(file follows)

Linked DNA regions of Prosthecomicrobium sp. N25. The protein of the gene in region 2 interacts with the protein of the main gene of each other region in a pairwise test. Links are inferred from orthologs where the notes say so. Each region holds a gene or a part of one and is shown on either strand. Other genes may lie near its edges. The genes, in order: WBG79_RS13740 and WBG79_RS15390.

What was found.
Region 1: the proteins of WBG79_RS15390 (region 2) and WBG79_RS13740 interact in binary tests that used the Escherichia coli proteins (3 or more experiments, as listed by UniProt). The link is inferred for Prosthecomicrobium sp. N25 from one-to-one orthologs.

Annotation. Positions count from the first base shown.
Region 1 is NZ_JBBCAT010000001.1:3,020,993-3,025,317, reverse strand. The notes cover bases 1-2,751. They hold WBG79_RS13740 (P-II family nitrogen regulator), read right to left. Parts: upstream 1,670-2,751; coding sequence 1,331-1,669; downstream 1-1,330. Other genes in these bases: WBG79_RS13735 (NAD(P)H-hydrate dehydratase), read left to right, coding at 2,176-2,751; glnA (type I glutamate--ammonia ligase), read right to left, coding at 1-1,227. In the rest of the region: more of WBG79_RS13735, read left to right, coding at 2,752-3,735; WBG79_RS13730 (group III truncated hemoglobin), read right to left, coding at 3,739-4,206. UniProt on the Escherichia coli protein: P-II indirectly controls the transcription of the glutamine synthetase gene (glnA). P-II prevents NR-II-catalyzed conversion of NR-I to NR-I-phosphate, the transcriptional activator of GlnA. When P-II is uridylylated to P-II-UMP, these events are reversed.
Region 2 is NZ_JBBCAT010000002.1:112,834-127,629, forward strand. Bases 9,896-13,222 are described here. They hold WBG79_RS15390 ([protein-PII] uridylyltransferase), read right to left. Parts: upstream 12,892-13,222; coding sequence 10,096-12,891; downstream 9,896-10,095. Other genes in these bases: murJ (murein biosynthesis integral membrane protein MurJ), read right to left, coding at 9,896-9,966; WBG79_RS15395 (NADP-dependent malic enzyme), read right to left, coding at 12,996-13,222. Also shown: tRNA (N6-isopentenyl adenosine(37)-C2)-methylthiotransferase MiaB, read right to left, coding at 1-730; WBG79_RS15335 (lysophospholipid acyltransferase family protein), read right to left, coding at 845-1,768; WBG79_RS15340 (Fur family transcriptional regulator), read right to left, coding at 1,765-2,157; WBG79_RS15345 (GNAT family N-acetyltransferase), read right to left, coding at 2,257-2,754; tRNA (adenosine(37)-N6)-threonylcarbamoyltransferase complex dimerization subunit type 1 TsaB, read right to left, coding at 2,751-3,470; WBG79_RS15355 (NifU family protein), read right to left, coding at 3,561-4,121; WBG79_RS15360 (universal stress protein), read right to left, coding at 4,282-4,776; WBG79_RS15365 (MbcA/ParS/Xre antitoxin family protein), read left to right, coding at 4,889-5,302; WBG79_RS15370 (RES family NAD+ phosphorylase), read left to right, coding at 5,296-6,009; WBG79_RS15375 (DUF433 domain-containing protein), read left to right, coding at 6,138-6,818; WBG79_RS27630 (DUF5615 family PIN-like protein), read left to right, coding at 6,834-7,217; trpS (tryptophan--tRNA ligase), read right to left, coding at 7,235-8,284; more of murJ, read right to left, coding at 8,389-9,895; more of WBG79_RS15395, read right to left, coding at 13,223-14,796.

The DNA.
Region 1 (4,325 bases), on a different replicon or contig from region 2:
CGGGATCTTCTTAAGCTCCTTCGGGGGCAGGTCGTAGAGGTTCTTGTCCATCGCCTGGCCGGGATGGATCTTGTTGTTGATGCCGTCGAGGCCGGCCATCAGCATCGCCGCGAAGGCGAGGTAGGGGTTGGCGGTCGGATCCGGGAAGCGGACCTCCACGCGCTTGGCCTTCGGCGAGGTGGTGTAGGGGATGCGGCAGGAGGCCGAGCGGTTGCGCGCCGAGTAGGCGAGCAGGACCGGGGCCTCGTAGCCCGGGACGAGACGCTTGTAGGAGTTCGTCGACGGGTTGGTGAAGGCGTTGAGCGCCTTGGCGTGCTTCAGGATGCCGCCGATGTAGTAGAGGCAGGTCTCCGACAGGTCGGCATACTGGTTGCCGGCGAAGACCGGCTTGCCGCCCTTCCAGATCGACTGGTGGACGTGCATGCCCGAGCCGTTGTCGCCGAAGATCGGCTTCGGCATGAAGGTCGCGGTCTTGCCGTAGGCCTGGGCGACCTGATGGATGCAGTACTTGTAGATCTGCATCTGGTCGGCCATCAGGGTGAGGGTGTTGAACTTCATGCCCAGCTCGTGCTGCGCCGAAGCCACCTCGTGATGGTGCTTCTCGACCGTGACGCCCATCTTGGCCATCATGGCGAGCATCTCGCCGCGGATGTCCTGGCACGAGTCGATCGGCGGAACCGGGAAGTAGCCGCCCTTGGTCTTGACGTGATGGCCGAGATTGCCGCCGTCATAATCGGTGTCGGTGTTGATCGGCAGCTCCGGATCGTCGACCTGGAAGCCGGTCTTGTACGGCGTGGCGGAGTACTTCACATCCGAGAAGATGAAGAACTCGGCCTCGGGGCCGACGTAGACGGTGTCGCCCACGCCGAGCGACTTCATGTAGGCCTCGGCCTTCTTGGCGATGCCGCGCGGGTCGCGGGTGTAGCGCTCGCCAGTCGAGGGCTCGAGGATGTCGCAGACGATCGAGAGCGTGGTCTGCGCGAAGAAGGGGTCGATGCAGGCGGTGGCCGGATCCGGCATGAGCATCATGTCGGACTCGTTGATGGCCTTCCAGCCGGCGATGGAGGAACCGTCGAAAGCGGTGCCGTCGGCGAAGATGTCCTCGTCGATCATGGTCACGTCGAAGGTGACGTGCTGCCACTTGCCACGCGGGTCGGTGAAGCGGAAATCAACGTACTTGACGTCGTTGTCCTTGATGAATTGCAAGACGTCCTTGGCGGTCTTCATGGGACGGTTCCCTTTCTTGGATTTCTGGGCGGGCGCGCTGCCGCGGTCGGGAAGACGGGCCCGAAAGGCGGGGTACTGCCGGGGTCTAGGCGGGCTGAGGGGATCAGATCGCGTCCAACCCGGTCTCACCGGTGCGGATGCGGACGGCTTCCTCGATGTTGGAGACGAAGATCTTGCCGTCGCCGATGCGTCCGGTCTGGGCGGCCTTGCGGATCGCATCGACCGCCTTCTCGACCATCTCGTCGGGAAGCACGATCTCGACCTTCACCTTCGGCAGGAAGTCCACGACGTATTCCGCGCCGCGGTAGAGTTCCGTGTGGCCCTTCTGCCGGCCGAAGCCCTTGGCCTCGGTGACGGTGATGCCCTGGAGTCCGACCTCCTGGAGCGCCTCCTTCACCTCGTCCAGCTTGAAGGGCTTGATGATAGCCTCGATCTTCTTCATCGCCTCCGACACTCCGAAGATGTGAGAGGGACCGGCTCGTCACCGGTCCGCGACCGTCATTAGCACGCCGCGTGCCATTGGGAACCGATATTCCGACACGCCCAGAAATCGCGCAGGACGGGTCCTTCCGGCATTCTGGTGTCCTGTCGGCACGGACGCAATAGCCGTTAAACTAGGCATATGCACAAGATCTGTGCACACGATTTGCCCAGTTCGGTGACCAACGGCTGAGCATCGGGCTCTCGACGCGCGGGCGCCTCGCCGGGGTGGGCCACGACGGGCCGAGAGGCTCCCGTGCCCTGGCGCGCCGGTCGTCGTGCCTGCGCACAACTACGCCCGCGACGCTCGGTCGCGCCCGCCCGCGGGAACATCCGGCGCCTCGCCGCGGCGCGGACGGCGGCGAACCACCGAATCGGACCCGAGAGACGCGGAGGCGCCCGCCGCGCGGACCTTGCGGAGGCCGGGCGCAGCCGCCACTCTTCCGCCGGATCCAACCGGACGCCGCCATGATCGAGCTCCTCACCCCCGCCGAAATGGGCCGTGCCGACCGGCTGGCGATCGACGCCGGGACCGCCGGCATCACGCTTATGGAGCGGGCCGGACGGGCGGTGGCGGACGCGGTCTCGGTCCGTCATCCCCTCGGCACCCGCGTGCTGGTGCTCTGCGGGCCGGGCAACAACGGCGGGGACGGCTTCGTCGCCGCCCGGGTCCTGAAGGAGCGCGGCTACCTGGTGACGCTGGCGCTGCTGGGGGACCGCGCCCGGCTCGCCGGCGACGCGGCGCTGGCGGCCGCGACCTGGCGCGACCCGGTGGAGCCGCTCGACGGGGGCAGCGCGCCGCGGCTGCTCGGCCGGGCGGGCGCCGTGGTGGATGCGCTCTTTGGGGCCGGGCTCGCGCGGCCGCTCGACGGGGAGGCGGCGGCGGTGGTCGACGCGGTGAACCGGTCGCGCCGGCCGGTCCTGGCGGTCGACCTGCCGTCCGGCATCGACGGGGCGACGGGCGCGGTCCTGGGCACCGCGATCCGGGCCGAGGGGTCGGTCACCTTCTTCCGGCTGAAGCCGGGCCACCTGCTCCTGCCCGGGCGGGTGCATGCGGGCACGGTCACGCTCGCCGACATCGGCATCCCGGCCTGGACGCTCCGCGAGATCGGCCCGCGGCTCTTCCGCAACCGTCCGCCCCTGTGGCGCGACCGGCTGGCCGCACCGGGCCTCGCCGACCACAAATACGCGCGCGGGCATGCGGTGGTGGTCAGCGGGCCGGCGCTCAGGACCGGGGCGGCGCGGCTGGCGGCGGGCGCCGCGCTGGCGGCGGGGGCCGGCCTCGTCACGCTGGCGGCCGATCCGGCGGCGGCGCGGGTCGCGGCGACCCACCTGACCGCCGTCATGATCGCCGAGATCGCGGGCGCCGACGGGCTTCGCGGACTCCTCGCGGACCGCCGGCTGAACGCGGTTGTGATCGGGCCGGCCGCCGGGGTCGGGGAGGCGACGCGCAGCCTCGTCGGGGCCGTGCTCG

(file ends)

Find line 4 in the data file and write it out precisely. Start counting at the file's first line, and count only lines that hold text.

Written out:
Annotation. Positions count from the first base shown.